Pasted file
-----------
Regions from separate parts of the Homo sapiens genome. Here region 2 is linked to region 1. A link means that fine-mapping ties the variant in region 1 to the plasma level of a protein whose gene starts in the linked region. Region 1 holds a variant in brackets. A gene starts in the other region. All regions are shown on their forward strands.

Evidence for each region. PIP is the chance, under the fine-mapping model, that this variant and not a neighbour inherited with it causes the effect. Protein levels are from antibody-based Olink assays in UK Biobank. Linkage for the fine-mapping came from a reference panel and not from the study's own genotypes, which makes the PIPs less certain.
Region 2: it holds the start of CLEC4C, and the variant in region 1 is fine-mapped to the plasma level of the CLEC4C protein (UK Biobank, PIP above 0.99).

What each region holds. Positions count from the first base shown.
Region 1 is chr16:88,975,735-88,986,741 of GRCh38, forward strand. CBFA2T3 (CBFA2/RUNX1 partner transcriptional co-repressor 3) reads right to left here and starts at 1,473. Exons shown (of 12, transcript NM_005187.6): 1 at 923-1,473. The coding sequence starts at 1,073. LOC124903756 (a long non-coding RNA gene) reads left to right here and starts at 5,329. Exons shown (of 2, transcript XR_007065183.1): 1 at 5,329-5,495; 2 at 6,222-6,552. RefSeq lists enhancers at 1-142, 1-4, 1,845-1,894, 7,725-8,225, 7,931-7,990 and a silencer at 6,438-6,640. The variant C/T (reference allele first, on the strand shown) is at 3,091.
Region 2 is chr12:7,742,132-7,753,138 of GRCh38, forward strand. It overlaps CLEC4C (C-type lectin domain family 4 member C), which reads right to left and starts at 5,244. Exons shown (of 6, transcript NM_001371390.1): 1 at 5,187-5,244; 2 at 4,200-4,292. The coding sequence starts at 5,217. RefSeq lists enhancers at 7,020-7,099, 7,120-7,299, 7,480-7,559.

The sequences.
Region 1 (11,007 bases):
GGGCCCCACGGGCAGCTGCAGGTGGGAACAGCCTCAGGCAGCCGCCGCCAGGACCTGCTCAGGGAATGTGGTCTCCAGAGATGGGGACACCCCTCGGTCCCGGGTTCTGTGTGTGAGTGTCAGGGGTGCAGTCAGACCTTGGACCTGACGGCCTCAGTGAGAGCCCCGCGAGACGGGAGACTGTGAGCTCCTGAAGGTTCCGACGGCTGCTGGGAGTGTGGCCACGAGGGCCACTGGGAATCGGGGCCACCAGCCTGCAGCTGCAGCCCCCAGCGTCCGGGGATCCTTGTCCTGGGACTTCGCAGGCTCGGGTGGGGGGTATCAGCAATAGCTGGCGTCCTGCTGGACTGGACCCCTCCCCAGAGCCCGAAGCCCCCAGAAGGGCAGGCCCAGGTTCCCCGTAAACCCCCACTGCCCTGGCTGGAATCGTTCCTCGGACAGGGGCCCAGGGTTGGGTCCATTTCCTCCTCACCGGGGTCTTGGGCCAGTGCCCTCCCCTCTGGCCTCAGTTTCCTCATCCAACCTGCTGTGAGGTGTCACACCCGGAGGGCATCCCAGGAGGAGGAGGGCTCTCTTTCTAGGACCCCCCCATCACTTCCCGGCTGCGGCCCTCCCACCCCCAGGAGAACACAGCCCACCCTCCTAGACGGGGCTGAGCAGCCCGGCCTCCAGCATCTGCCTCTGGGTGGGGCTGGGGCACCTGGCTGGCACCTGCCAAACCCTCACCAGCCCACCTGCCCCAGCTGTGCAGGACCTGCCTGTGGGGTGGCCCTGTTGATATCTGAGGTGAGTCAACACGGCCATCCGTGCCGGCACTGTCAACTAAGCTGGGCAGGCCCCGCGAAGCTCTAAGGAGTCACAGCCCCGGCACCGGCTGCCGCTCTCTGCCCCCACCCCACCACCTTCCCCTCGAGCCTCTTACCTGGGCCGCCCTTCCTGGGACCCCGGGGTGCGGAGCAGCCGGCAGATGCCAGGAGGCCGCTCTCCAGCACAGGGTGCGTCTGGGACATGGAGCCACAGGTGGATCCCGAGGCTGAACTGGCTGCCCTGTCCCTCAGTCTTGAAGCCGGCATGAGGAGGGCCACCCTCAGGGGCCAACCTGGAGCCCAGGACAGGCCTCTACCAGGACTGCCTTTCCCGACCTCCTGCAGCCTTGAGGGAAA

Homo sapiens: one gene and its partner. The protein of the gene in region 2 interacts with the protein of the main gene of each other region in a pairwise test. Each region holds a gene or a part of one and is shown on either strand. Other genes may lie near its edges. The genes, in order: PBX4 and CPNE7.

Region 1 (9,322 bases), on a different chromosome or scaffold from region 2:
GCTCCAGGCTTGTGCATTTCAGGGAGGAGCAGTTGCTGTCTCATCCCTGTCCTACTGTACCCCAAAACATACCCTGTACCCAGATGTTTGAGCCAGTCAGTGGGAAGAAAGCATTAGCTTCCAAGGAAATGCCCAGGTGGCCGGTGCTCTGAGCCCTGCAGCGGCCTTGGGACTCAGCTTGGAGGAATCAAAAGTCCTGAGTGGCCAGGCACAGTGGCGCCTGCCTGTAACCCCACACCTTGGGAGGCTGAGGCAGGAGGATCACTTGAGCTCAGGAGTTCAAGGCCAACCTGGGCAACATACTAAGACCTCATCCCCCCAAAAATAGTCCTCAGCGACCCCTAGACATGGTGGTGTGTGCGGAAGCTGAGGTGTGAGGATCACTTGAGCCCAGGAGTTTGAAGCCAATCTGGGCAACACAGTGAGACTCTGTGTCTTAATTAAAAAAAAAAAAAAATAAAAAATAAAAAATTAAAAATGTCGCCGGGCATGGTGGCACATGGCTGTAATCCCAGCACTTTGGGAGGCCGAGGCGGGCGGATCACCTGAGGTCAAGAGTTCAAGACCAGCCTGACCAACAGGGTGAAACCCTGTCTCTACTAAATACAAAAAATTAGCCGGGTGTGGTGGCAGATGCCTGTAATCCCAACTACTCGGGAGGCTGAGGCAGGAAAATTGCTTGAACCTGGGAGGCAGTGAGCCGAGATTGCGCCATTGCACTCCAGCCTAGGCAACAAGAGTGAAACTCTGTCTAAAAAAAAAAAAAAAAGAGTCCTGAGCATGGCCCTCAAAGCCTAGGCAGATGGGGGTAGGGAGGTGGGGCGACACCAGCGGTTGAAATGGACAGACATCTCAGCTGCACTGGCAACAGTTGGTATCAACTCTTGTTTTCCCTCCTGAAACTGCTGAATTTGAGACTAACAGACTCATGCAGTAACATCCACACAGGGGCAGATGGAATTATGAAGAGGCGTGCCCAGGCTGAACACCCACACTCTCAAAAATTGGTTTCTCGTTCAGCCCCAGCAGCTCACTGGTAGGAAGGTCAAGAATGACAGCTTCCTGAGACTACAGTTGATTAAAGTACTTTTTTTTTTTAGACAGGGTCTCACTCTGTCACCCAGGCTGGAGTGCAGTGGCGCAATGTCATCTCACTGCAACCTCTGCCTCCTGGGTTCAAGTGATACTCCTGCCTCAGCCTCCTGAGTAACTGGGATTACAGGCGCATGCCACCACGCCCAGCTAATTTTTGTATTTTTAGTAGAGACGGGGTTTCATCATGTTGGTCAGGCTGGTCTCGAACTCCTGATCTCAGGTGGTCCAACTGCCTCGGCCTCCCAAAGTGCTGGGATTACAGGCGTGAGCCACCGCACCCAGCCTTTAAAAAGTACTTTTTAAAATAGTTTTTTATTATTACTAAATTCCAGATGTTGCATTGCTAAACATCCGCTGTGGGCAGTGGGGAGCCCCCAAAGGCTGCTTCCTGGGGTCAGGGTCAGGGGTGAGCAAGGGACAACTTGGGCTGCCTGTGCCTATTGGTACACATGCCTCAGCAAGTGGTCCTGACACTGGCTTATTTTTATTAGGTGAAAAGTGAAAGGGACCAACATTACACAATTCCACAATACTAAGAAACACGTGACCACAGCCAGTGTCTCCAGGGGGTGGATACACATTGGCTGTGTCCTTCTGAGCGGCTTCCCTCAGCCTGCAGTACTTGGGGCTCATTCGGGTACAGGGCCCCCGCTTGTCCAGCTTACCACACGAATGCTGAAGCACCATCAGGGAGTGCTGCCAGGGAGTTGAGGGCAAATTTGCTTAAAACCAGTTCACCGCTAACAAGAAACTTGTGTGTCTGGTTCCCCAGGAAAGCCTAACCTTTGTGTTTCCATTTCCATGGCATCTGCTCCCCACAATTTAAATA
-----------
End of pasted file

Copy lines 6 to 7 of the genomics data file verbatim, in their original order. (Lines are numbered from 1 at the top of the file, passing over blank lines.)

Region 2 is chr12:7,742,132-7,753,138 of GRCh38, forward strand. It overlaps CLEC4C (C-type lectin domain family 4 member C), which reads right to left and starts at 5,244. Exons shown (of 6, transcript NM_001371390.1): 1 at 5,187-5,244; 2 at 4,200-4,292. The coding sequence starts at 5,217. RefSeq lists enhancers at 7,020-7,099, 7,120-7,299, 7,480-7,559.

The sequences.